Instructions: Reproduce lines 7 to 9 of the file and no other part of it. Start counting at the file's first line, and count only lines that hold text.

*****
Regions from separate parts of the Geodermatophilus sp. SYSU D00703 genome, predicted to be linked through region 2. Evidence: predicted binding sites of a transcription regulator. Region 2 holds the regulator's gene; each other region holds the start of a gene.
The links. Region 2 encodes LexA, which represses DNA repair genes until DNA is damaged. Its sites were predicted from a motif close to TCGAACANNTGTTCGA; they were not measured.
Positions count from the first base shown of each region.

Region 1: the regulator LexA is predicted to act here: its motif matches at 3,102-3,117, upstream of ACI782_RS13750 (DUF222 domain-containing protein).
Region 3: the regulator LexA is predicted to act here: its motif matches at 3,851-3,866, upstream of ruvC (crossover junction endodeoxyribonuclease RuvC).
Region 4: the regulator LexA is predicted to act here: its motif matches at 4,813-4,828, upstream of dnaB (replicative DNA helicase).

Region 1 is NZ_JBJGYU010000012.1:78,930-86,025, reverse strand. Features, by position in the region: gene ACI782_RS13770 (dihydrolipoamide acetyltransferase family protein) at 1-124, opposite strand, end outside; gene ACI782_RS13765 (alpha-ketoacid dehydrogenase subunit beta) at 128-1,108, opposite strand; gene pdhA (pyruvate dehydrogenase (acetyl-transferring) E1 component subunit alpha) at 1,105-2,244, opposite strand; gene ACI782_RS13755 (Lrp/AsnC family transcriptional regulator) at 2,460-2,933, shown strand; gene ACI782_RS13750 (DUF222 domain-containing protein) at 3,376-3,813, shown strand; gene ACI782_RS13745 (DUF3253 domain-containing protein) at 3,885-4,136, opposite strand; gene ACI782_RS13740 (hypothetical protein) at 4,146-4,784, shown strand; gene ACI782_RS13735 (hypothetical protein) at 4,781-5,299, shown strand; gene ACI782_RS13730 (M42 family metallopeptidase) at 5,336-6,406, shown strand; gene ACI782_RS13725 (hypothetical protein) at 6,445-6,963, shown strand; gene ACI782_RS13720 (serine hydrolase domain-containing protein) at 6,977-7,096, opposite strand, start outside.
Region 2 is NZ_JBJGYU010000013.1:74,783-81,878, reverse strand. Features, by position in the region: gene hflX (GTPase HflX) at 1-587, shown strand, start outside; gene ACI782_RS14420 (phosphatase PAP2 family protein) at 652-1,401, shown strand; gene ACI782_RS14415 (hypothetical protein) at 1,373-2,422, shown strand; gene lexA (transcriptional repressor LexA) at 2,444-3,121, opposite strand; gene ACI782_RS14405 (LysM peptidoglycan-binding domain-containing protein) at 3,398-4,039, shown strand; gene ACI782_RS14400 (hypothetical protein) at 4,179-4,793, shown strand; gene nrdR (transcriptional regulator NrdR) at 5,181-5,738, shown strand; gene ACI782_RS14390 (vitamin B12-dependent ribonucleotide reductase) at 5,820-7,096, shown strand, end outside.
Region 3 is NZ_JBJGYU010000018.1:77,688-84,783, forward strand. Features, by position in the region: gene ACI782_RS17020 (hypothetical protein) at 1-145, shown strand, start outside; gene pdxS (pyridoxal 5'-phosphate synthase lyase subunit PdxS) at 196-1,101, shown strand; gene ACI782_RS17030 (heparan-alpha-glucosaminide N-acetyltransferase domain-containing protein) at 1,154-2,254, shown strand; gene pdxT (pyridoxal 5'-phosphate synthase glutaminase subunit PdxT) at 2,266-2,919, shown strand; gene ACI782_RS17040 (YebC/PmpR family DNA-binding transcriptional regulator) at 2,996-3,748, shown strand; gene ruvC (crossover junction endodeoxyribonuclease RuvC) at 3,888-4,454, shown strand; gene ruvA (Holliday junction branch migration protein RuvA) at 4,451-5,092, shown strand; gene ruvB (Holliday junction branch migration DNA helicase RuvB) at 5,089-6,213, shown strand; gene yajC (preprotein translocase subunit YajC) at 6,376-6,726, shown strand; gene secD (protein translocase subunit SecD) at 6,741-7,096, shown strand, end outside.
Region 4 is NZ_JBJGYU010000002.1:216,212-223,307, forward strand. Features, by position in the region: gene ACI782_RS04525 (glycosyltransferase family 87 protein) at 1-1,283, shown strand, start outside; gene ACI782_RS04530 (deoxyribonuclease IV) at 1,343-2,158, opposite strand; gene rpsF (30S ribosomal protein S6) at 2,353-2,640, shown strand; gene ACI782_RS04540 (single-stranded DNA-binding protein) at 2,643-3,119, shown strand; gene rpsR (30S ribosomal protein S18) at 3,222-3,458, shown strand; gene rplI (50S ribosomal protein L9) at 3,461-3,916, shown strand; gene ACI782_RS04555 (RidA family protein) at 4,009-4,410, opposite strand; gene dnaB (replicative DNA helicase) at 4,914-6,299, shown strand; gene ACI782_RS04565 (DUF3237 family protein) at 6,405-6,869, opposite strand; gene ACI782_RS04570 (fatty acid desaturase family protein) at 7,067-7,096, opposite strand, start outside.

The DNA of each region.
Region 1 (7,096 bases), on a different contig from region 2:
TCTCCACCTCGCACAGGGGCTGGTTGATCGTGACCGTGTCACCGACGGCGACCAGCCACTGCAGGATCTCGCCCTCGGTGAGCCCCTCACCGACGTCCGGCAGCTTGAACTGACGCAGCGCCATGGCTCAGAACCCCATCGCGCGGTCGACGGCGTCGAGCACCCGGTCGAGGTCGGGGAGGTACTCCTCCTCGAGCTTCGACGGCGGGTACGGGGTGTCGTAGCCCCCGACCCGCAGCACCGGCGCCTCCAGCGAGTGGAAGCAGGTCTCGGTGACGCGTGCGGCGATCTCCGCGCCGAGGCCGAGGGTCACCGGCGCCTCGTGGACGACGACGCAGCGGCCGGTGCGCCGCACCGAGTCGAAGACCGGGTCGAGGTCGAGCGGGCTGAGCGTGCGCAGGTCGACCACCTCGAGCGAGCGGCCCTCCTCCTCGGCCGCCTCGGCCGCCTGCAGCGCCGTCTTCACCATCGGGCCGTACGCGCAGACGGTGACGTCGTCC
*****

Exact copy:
Region 1 is NZ_JBJGYU010000012.1:78,930-86,025, reverse strand. Features, by position in the region: gene ACI782_RS13770 (dihydrolipoamide acetyltransferase family protein) at 1-124, opposite strand, end outside; gene ACI782_RS13765 (alpha-ketoacid dehydrogenase subunit beta) at 128-1,108, opposite strand; gene pdhA (pyruvate dehydrogenase (acetyl-transferring) E1 component subunit alpha) at 1,105-2,244, opposite strand; gene ACI782_RS13755 (Lrp/AsnC family transcriptional regulator) at 2,460-2,933, shown strand; gene ACI782_RS13750 (DUF222 domain-containing protein) at 3,376-3,813, shown strand; gene ACI782_RS13745 (DUF3253 domain-containing protein) at 3,885-4,136, opposite strand; gene ACI782_RS13740 (hypothetical protein) at 4,146-4,784, shown strand; gene ACI782_RS13735 (hypothetical protein) at 4,781-5,299, shown strand; gene ACI782_RS13730 (M42 family metallopeptidase) at 5,336-6,406, shown strand; gene ACI782_RS13725 (hypothetical protein) at 6,445-6,963, shown strand; gene ACI782_RS13720 (serine hydrolase domain-containing protein) at 6,977-7,096, opposite strand, start outside.
Region 2 is NZ_JBJGYU010000013.1:74,783-81,878, reverse strand. Features, by position in the region: gene hflX (GTPase HflX) at 1-587, shown strand, start outside; gene ACI782_RS14420 (phosphatase PAP2 family protein) at 652-1,401, shown strand; gene ACI782_RS14415 (hypothetical protein) at 1,373-2,422, shown strand; gene lexA (transcriptional repressor LexA) at 2,444-3,121, opposite strand; gene ACI782_RS14405 (LysM peptidoglycan-binding domain-containing protein) at 3,398-4,039, shown strand; gene ACI782_RS14400 (hypothetical protein) at 4,179-4,793, shown strand; gene nrdR (transcriptional regulator NrdR) at 5,181-5,738, shown strand; gene ACI782_RS14390 (vitamin B12-dependent ribonucleotide reductase) at 5,820-7,096, shown strand, end outside.
Region 3 is NZ_JBJGYU010000018.1:77,688-84,783, forward strand. Features, by position in the region: gene ACI782_RS17020 (hypothetical protein) at 1-145, shown strand, start outside; gene pdxS (pyridoxal 5'-phosphate synthase lyase subunit PdxS) at 196-1,101, shown strand; gene ACI782_RS17030 (heparan-alpha-glucosaminide N-acetyltransferase domain-containing protein) at 1,154-2,254, shown strand; gene pdxT (pyridoxal 5'-phosphate synthase glutaminase subunit PdxT) at 2,266-2,919, shown strand; gene ACI782_RS17040 (YebC/PmpR family DNA-binding transcriptional regulator) at 2,996-3,748, shown strand; gene ruvC (crossover junction endodeoxyribonuclease RuvC) at 3,888-4,454, shown strand; gene ruvA (Holliday junction branch migration protein RuvA) at 4,451-5,092, shown strand; gene ruvB (Holliday junction branch migration DNA helicase RuvB) at 5,089-6,213, shown strand; gene yajC (preprotein translocase subunit YajC) at 6,376-6,726, shown strand; gene secD (protein translocase subunit SecD) at 6,741-7,096, shown strand, end outside.